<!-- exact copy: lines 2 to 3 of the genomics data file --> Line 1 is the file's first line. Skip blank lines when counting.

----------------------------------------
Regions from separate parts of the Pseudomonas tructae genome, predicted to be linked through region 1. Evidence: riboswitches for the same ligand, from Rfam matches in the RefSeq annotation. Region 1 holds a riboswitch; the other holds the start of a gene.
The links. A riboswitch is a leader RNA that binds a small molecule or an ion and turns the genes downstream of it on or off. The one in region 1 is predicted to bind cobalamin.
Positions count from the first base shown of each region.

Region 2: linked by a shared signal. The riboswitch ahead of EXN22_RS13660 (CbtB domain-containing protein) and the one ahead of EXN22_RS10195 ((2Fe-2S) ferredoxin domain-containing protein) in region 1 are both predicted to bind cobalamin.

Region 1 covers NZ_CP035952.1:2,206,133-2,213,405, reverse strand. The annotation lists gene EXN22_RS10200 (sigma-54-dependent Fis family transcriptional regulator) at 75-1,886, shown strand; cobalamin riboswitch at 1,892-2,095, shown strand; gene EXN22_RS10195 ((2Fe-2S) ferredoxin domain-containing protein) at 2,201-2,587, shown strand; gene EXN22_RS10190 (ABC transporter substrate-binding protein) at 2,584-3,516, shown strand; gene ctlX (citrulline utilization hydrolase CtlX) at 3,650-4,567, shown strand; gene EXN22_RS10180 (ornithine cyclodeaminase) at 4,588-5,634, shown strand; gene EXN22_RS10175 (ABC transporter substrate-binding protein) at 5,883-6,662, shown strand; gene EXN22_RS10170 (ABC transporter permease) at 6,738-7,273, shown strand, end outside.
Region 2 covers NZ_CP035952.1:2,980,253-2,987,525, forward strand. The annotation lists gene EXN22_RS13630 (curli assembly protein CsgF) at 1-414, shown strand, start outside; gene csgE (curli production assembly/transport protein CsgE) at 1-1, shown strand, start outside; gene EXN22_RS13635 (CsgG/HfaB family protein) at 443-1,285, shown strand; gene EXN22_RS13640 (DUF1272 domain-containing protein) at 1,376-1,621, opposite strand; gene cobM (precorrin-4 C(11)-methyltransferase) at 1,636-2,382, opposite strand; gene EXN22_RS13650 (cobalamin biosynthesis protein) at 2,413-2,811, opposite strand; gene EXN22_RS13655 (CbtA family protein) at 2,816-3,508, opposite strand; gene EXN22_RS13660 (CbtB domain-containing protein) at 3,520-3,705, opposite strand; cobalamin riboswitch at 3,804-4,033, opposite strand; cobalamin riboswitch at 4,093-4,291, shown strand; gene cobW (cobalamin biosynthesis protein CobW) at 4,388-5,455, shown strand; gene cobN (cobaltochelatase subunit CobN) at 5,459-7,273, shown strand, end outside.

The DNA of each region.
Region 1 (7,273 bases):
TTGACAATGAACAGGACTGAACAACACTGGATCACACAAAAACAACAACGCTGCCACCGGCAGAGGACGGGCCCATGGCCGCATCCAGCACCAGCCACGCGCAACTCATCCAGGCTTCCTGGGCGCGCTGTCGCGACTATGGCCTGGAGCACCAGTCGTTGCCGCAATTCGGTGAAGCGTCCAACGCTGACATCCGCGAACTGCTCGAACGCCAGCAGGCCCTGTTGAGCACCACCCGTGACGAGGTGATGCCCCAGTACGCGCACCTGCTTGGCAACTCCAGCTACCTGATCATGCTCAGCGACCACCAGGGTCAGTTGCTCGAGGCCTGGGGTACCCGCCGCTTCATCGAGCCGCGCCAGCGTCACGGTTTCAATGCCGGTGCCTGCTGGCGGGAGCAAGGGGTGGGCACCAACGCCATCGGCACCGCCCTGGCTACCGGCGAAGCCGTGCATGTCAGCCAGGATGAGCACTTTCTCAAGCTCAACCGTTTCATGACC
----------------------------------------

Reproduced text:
The links. A riboswitch is a leader RNA that binds a small molecule or an ion and turns the genes downstream of it on or off. The one in region 1 is predicted to bind cobalamin.
Positions count from the first base shown of each region.